• Where your ad is placed (reels/feed/stories, etc.) - Some ad placements are more expensive than others. If spends shift from IG reels to Feed, you might see your CPMs increase as Feed is typically more expensive. Refer to the next step if you do not see an anomaly here
  • Seasonal events - Amazon, Flipkart, Nykaa, etc. go on sale twice a year. CPM increases then. Also, CPMs tend to be higher during festivals. In such scenarios, you should reduce budgets wherever possible
  • Frequency of the ad set - There’s no mathematical formula on what is an ideal ad set level frequency, but alarm bells should start ringing when it crosses a frequency of 6 in a month as the platforms have stopped serving your ads to new users by now

Why is my CTR going up or down?

CTRs and its anomalies are a function of the following factors:

  1. Creative quality: You’d want to ensure that the quality of creative is really high & on par with the category guidelines; while it's okay to be cheesy or witty in your creatives…always have a close eye on conversions
  2. Creative audience match: You’re showing your ads to the wrong audience. I might make an A1 creative with a Formula 1 reference but only 1M people watch F1 in India, so I’m never going to get a good CTR
  3. Landing page quality & relevance: Your landing page should not take a user by surprise. If we’re advertising for Air Jordan sneakers on our ad, we should send users to a page that has Air Jordan sneakers in it. If the landing page is irrelevant, the ad is served to an irrelevant audience as well
  4. Conversion quality: When the # of conversions is lower, the algo goes on an overdrive & tries to serve your ads to a lot of random audiences which will lead to much lower CTRs

As a rule of thumb, always serve ads that look like a piece of content that a user is going to organically see on their feed.

Why is my Landing Page Views (LPV) / Link Clicks (LC) going up or down? This could also extend to drop in app store listing viewed to app downloaded

LPV / LC drops in the following cases:

  1. The ad is driving a very low quality audience to our platform & this is not going to help us in any meaningful way
  2. Our website page is taking too long to load & users are dropping off

There is never one clear for why this metric drops. One way to quickly eliminate tech glitches is by pasting the ads URL on Google Page Speed Insights; if there are no red flags on this, the drop is caused by a poor quality of audience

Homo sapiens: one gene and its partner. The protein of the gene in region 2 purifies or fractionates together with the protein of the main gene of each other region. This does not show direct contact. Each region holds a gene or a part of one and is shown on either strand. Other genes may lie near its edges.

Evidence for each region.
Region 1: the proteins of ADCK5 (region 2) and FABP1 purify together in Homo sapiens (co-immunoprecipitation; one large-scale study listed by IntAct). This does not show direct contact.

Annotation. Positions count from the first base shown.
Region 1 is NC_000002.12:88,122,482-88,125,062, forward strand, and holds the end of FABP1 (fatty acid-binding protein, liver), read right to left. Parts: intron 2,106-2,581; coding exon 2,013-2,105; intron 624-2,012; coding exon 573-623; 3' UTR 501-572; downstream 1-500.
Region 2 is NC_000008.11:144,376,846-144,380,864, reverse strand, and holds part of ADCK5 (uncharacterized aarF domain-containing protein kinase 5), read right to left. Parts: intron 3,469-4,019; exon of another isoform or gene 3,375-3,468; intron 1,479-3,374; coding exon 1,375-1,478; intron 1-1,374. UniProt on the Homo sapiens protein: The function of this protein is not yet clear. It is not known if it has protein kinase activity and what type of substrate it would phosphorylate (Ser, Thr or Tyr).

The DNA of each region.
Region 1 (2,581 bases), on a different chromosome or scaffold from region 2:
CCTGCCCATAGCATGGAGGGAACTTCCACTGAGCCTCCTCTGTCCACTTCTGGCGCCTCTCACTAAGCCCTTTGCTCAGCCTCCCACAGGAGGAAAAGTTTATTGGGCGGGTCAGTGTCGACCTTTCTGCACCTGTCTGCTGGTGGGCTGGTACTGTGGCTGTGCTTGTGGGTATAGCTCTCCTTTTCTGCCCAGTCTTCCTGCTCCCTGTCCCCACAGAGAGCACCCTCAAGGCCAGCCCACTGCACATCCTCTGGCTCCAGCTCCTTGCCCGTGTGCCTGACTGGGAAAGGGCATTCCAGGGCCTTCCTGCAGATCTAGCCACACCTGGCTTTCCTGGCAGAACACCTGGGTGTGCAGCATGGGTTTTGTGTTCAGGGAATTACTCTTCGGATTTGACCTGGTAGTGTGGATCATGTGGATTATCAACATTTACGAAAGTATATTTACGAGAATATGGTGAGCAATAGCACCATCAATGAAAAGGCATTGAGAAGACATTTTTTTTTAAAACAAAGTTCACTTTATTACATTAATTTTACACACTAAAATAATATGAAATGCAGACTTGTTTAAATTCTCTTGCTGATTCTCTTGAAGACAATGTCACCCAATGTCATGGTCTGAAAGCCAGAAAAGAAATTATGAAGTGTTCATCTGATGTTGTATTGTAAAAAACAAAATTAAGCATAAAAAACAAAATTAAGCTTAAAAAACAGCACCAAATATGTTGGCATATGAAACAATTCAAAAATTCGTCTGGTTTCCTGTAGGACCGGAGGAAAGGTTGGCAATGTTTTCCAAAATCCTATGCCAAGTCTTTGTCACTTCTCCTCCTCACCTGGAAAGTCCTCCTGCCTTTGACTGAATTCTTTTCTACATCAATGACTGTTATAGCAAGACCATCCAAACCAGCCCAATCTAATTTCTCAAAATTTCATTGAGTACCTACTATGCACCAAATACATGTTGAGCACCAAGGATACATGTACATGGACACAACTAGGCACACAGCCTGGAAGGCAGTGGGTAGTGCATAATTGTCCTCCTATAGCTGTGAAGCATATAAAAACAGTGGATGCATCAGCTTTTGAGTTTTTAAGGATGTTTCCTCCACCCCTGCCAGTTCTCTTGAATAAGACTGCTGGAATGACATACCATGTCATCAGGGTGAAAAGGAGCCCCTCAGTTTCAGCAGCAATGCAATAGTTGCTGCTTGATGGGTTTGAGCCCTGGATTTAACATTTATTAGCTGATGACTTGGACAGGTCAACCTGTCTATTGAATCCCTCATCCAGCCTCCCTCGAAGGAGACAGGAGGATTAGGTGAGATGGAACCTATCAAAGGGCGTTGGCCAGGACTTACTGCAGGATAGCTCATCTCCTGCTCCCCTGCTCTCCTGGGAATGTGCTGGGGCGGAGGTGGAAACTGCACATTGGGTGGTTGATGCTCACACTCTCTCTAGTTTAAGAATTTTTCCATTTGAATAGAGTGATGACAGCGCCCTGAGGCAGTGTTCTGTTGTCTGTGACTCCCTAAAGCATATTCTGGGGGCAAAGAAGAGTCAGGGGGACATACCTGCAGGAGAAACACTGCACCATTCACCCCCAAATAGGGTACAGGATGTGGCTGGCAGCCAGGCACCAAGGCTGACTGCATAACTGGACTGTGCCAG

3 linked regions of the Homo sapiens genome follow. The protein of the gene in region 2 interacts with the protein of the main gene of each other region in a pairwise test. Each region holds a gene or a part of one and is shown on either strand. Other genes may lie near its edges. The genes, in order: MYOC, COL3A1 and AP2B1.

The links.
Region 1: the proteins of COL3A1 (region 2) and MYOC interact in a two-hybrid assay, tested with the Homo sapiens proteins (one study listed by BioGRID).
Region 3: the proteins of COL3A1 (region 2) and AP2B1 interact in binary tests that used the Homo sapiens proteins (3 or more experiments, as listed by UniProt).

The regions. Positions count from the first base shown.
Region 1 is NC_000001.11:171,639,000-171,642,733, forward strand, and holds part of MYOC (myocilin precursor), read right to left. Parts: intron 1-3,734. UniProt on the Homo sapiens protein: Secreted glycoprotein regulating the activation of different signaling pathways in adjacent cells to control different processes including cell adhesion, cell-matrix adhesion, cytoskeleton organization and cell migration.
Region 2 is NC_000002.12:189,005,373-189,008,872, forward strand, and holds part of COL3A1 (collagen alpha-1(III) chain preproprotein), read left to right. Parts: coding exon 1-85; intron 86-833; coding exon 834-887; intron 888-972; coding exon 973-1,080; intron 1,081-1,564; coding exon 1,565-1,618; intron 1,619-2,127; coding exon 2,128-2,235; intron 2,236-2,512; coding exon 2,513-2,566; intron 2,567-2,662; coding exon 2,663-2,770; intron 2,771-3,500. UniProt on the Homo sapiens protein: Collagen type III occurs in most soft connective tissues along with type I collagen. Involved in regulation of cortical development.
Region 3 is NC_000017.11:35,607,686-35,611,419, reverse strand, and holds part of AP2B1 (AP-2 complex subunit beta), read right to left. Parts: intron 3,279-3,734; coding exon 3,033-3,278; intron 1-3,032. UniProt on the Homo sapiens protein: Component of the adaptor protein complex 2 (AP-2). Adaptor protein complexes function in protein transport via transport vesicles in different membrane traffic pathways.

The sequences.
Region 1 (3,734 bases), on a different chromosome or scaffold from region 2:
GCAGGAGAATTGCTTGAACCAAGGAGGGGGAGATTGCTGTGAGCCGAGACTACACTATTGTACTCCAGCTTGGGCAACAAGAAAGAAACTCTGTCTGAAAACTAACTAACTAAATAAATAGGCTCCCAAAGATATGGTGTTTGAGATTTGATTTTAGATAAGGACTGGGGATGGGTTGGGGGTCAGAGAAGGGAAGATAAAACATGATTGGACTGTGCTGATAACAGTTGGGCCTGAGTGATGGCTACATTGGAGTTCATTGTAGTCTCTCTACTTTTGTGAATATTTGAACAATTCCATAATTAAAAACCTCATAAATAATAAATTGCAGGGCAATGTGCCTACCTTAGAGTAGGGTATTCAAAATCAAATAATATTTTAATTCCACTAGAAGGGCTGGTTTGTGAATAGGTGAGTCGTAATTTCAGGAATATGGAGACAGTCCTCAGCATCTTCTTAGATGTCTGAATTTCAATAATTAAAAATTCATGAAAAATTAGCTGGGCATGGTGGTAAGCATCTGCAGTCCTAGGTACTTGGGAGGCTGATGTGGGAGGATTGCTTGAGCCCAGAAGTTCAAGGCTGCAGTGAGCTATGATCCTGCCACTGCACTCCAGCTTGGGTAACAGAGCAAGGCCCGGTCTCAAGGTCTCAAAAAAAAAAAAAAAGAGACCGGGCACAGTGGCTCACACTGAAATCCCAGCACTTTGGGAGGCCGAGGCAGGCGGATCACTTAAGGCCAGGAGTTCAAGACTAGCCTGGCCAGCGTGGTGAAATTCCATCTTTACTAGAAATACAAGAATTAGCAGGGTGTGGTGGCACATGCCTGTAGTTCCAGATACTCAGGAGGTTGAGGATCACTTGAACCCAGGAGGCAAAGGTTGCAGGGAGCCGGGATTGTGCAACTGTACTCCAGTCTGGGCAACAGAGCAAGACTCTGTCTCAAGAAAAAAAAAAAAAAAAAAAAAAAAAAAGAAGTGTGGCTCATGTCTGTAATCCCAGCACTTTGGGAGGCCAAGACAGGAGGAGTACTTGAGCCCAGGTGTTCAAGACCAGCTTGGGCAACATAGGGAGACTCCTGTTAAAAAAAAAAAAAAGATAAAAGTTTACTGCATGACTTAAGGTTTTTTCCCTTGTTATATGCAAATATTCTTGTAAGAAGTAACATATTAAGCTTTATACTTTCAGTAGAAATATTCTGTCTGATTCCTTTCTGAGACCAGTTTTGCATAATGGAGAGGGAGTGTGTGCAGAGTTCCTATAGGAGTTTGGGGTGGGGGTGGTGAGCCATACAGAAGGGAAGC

Why is my Add To Cart (ATC)% too low or high?

Common reasons for anomalies in ATC from ads are:

  1. Always check if the # ATC is dropping or increasing with your in-house analytics tool. If there’s a significant change on ads platform as opposed to your inhouse analytics tool, something is amiss on the ad platform’s pixel / SDK & needs to get fixed via tech team
  2. Irrelevant creative - irrelevant creatives bring audiences with lower intent to purchase from our platforms
  3. Checking ATC on Instagram, FB browsers - IG & FB use a native browser inside their app. To ensure that our page is behaving properly, send an ad to yourself on IG or Facebook and see if the ATC working on the app’s browser
  4. Bad conversions - when the conversions drop, the algorithms cannot optimize owing to which it reaches out to random audiences with lower intent in an attempt to strike gold

If it’s none of the above, just wait it out for a few hours. If needed, change the creative and let a new one begin its learning journey.

Finally, do ensure that you are not paying the price for payment gateway failures.

Parting Notes

Thank you for making it this far. I hope that the note helped you think through your performance marketing strategies and improve your daily ops.

Quick recap - this primer broadly covered:

  1. How performance marketing works & how the incentive structures are aligned for brands, partners & their consumers
  2. The different audience types that can be targeted via performance marketing
  3. The metrics that need to be observed periodically to stay on top of campaign performance
  4. Frequently occurring anomalies and frameworks to course-correct

You can write your feedback on the comments or reach out to me at marmik@blume.vc; I would be happy to cover more topics or any of these in detail. Feel free to share ideas & suggestions